By late 1931 Jack had grown tired of BBC studio restrictions and, without any prior reference, audaciously announced his resignation on the air. Although this caused an outcry from many thousands of radio fans, it cannot have caused too much aggravation with the hierarchy, for according to Jack’s autobiography, ‘Signature Tune’ he recounts that Reith was present in the studio to bid farewell to him at the final transmission. With the broadcast ended, Reith then addressed the assembled members of the press, saying how proud he was of what Payne had done for the Corporation and, if at any time he wanted to return to the BBC he would personally see that he had his job back.
I find it most hard to believe, but fortunately the statement was never put to the test, for Jack knew exactly where he was going. He had become enormously popular via his radio appearances and now, having taken the orchestra with him, it was to be personal appearances on stage during extensive country-wide and European tours and also starring in a film ‘Say it with Music’.
It was January 1932 when Henry Hall received the BBC invitation to form a new orchestra. It is not known exactly how he got selected for the job, for at the time he was in the employ of the LMS Railway Hotel chain in control of 32 bands. Prior to that appointment he had been directing the Gleneagles Hotel Band in Manchester’s Midland Hotel, and not surprisingly he readily accepted the offer and the New BBC Dance Orchestra made its debut in March 1932 from the newly-built, but as yet unfinished, Broadcasting House.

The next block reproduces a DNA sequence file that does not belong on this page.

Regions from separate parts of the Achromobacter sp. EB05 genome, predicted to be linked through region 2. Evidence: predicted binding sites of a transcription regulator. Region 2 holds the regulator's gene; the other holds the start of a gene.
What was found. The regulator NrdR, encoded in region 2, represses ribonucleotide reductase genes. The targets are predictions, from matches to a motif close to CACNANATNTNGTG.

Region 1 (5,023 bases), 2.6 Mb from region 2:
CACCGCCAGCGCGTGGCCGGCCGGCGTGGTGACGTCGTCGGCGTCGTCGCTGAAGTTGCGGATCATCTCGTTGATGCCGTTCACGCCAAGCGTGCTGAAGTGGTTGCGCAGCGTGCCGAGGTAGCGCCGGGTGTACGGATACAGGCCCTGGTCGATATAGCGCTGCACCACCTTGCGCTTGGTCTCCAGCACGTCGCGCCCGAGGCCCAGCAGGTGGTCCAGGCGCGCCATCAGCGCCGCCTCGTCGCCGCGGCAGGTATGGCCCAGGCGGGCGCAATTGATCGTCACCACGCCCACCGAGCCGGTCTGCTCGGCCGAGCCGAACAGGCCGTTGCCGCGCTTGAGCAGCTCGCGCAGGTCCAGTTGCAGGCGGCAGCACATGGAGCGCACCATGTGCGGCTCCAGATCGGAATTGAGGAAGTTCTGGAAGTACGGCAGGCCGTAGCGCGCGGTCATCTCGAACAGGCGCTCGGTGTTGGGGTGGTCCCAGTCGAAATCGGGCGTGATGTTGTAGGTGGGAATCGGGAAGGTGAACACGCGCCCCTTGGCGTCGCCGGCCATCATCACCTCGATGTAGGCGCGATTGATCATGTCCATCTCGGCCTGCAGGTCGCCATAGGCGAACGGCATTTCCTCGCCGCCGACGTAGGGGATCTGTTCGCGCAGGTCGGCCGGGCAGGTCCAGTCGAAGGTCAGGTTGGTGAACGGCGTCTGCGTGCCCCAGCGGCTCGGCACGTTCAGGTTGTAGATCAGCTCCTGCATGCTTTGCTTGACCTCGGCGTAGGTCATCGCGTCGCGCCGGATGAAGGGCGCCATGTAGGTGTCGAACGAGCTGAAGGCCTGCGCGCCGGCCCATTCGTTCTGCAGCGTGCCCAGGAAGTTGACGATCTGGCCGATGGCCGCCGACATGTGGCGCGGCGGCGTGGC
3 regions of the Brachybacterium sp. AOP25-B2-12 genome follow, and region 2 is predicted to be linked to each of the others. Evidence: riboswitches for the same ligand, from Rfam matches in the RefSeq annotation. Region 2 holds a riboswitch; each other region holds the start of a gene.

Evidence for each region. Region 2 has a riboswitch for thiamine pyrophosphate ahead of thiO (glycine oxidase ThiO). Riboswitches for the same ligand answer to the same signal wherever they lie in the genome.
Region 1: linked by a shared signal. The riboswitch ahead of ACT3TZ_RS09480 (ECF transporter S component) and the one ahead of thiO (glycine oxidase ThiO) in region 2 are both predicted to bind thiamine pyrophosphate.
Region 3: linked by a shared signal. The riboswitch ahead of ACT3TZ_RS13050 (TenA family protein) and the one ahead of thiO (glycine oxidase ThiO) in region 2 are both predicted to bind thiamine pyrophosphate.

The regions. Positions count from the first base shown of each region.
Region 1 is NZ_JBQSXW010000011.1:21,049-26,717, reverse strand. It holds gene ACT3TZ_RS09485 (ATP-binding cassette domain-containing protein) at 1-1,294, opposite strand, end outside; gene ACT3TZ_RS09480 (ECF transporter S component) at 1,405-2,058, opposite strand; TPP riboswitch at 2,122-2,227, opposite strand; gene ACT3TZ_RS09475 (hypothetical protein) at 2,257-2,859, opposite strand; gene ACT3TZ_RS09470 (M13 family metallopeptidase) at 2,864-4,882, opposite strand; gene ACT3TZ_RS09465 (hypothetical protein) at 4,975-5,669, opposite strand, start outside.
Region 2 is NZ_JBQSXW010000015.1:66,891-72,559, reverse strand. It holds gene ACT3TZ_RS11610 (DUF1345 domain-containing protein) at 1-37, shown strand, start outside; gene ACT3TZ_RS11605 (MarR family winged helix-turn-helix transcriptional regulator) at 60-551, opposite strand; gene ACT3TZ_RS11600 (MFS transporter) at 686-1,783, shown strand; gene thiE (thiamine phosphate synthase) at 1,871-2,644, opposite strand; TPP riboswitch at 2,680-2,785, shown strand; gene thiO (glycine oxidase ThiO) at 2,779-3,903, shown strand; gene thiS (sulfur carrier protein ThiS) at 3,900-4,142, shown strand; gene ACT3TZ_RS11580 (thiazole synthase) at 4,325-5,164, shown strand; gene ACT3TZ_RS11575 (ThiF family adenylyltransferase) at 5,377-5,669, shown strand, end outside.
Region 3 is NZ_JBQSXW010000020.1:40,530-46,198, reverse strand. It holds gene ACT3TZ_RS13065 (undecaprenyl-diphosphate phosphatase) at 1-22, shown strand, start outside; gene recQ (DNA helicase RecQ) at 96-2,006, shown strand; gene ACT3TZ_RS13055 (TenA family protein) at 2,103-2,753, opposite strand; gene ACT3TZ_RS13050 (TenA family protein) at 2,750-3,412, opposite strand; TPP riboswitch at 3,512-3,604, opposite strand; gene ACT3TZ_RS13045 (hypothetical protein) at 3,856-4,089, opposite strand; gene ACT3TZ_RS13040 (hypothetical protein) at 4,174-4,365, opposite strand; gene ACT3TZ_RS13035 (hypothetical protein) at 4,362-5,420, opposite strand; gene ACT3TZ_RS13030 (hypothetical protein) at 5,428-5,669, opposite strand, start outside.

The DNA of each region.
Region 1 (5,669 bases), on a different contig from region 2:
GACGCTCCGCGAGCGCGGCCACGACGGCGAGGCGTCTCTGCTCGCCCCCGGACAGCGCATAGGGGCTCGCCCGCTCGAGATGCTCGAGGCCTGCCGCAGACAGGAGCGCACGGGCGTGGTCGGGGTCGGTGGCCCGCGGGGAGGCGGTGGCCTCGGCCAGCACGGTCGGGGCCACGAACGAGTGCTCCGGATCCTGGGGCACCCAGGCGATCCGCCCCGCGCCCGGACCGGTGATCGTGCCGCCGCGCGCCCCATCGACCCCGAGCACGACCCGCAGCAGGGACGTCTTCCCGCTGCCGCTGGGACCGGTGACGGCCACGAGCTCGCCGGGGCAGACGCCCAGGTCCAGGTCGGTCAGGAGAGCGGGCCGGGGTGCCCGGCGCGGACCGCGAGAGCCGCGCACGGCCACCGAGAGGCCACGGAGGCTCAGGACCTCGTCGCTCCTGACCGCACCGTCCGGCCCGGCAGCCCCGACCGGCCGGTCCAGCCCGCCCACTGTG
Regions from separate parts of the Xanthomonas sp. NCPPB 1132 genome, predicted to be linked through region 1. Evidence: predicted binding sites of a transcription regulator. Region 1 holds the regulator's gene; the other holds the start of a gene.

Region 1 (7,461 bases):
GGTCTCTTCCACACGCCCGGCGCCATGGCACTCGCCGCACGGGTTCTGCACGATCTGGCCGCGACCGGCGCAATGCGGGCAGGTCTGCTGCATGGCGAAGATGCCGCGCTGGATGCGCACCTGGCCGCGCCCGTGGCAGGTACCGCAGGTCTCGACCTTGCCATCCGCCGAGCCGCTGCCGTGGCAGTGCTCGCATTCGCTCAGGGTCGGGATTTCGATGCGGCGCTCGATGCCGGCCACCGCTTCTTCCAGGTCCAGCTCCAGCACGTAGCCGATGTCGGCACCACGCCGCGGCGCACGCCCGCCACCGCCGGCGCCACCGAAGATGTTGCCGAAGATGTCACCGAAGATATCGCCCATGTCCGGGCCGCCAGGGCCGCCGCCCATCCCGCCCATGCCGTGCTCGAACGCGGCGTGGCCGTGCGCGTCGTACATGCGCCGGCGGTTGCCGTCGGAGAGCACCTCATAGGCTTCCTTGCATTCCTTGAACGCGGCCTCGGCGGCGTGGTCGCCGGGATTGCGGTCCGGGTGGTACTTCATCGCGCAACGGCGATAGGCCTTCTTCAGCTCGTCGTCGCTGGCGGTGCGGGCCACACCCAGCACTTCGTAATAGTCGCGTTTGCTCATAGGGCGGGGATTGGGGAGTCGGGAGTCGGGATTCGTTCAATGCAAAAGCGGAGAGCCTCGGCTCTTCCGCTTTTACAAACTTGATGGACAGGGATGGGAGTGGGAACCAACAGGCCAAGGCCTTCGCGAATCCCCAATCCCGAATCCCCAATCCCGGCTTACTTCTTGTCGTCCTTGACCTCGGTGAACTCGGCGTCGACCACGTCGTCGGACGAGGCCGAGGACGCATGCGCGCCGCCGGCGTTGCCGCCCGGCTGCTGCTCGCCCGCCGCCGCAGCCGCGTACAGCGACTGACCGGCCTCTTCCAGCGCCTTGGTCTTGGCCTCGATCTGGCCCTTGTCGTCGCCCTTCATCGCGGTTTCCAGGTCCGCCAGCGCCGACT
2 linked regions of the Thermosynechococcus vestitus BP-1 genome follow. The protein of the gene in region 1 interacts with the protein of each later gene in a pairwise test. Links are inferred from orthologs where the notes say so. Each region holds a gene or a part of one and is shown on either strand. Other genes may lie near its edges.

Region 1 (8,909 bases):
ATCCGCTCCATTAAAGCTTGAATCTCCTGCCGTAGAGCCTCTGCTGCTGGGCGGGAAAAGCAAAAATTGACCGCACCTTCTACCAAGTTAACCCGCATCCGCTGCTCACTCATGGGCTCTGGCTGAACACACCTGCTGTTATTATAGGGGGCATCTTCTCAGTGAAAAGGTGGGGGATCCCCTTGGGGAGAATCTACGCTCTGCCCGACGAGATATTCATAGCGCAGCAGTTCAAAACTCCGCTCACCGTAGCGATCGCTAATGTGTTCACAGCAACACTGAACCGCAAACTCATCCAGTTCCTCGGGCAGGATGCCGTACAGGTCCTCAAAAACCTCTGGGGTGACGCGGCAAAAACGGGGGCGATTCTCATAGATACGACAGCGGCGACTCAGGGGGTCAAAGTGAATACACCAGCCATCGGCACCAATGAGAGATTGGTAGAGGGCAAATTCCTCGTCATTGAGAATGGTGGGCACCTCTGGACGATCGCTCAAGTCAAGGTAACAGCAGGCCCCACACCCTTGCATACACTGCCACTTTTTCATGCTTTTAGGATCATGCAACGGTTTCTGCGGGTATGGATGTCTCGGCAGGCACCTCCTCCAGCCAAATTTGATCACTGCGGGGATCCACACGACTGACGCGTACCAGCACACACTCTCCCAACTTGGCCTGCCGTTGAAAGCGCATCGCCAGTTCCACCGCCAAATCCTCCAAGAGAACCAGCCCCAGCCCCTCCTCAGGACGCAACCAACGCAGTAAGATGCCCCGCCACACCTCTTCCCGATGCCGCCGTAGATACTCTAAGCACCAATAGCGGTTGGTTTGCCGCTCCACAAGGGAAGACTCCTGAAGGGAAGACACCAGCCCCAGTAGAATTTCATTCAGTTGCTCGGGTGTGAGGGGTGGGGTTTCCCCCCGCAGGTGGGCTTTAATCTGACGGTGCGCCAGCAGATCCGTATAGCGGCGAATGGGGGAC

This time the orchestra was a fully-fledged staff house-band and remained under Henry Hall’s direction for five years, broadcasting daily from 5.15 to 6 o’clock, while also frequently recording for the Columbia label.
Back in the days when ‘78 rpm’ records still ruled the turntables, the orchestra’s 1932 recording of The Teddy Bear’s Picnic contained such a plethora of wonderful bass frequencies that, in 1942 it was re-issued under a new catalogue number and a special pressing made and sited in practically every studio control room throughout the BBC for use as a loudspeaker test!
There were two significant events to affect Henry’s life during the mid-1930s that are worth noting. In March 1934 ‘Henry Hall’s Guest Night’ made its first appearance as a regular Saturday night feature, a format which would later became a popular programme in its own right and run for 21 years.